In the course of his closing remarks at the Copenhagen Congress, the then President of the Association International des Études Byzantines reminded those who worried about the state of our field of "the rule that science may begin with imagination but ... rests on factual documentation rather than conjecture". As one who was (and is) less troubled about the way things were (and are) going, an art historian may be permitted to point to an example in which a document can be shown to corroborate educated guesswork, and consequently to demonstrate one way in which peace between the two camps can (at least on this occasion) be achieved. The result may not be the absolute certainty demanded by our ancien président, but it comes as close to proof as anything available in a domain notorious for its lack of "factual documentation". The method in question is triangulation - a third datum brought to bear on two previously known bodies of evidence - and the example that of the Middle Byzantine silks that display images of eagles. At issue is the belief that surviving examples were originally gifts offered to foreigners who in turn presented them to institutions or individuals of the Latin church.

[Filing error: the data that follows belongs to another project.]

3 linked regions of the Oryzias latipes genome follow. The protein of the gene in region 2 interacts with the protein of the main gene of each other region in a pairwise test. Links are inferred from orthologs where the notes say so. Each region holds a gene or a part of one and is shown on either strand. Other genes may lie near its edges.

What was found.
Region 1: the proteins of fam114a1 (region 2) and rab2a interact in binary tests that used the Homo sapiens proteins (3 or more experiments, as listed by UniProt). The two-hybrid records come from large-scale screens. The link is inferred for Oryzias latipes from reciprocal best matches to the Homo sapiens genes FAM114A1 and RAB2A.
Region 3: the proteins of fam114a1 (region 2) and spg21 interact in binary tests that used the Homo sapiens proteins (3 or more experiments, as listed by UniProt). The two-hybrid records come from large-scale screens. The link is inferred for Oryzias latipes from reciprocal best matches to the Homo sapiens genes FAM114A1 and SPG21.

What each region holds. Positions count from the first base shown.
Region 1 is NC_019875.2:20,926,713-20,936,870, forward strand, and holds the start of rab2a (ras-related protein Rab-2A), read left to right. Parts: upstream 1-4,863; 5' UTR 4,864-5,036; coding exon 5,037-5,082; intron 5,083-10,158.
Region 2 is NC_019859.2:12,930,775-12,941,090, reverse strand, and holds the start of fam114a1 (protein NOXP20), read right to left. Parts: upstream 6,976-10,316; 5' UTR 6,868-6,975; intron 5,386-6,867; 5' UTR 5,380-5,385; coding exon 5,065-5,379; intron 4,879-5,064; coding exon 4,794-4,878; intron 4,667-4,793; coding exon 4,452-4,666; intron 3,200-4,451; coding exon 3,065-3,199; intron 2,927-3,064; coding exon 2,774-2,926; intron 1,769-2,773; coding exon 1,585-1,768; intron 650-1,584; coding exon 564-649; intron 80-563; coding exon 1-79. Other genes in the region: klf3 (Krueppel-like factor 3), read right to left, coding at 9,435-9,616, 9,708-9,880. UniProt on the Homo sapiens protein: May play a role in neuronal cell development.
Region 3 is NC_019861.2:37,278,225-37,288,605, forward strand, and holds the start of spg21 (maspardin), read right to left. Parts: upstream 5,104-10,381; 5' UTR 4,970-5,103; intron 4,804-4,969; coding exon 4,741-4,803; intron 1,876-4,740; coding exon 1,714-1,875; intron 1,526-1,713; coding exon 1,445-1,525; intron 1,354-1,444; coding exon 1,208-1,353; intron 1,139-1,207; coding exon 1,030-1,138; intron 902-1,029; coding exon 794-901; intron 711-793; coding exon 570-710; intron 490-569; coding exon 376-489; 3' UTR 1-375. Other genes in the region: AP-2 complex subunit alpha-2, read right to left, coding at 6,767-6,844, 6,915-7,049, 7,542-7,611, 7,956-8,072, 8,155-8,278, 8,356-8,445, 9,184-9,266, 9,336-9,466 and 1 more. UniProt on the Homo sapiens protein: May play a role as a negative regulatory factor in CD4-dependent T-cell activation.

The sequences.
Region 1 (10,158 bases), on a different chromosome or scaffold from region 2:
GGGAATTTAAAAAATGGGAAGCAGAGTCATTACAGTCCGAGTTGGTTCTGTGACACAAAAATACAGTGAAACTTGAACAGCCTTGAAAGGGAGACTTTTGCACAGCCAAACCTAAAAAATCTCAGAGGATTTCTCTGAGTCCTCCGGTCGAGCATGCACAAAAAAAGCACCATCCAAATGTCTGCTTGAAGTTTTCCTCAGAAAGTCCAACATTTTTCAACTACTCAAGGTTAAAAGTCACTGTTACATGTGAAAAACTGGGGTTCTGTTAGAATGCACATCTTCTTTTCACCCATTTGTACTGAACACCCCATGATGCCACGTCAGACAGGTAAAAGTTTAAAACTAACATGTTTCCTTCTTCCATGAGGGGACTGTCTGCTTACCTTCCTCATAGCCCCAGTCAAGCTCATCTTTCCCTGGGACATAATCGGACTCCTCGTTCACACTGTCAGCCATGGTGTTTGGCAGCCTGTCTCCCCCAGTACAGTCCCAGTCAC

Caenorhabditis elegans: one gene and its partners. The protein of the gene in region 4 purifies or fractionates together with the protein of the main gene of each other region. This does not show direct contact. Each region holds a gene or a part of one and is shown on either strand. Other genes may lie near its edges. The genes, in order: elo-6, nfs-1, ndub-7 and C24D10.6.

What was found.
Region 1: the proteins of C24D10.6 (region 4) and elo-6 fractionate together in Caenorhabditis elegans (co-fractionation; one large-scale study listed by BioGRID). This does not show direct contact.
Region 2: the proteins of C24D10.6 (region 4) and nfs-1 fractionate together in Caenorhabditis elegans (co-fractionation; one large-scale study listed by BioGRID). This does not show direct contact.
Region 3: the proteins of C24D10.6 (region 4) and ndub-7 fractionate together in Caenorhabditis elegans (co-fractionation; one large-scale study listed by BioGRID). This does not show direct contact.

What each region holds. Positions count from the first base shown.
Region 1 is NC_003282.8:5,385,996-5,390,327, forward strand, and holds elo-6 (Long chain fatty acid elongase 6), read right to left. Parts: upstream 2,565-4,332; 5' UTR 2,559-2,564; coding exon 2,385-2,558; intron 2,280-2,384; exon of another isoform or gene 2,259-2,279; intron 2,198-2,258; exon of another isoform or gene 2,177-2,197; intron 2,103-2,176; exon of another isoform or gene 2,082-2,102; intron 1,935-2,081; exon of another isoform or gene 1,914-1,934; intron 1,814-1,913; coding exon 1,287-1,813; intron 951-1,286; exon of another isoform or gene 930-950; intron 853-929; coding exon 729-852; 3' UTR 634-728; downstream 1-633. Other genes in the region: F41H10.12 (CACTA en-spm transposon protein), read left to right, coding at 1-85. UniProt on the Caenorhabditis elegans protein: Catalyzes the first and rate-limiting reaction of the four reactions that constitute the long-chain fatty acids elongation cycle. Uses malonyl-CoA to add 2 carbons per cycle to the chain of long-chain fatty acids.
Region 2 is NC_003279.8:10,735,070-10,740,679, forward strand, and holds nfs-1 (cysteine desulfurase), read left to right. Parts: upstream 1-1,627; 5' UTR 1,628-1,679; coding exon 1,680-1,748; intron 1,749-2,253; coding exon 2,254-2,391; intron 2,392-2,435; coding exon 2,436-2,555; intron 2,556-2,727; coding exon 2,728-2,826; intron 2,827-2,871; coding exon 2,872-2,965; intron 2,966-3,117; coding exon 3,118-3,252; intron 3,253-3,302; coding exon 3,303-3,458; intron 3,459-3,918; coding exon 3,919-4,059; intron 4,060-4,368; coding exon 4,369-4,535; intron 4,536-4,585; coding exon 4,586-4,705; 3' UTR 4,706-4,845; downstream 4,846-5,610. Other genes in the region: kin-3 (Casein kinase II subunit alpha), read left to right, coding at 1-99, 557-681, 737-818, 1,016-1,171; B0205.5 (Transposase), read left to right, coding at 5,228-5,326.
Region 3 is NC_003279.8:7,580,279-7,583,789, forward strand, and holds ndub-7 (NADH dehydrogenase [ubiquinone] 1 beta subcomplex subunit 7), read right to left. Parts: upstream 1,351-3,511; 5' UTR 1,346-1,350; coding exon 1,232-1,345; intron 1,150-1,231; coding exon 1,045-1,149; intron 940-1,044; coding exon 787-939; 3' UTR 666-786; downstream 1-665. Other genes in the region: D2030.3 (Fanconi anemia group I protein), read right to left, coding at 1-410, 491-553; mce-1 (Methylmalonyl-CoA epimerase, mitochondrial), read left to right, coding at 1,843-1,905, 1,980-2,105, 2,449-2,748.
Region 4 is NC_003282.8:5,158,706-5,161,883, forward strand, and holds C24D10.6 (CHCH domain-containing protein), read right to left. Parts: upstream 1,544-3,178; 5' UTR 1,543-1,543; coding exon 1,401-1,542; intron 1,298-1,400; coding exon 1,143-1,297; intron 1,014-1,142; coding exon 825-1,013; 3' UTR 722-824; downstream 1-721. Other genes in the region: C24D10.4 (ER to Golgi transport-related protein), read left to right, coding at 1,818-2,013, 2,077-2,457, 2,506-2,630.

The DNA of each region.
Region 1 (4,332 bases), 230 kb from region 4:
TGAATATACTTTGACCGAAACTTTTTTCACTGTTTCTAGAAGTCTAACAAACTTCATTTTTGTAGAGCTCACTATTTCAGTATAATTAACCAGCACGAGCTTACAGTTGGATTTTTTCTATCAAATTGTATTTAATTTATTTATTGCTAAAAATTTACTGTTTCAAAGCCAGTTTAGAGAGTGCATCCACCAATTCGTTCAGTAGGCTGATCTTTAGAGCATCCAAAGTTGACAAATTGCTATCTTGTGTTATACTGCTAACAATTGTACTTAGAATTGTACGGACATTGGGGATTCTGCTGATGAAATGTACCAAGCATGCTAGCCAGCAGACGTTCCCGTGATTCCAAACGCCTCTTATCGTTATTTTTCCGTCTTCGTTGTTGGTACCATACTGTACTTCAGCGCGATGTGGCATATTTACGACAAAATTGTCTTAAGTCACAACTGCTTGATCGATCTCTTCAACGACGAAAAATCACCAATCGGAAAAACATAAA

All Science Journal Classification (ASJC) codes
- Visual Arts and Performing Arts
- Literature and Literary Theory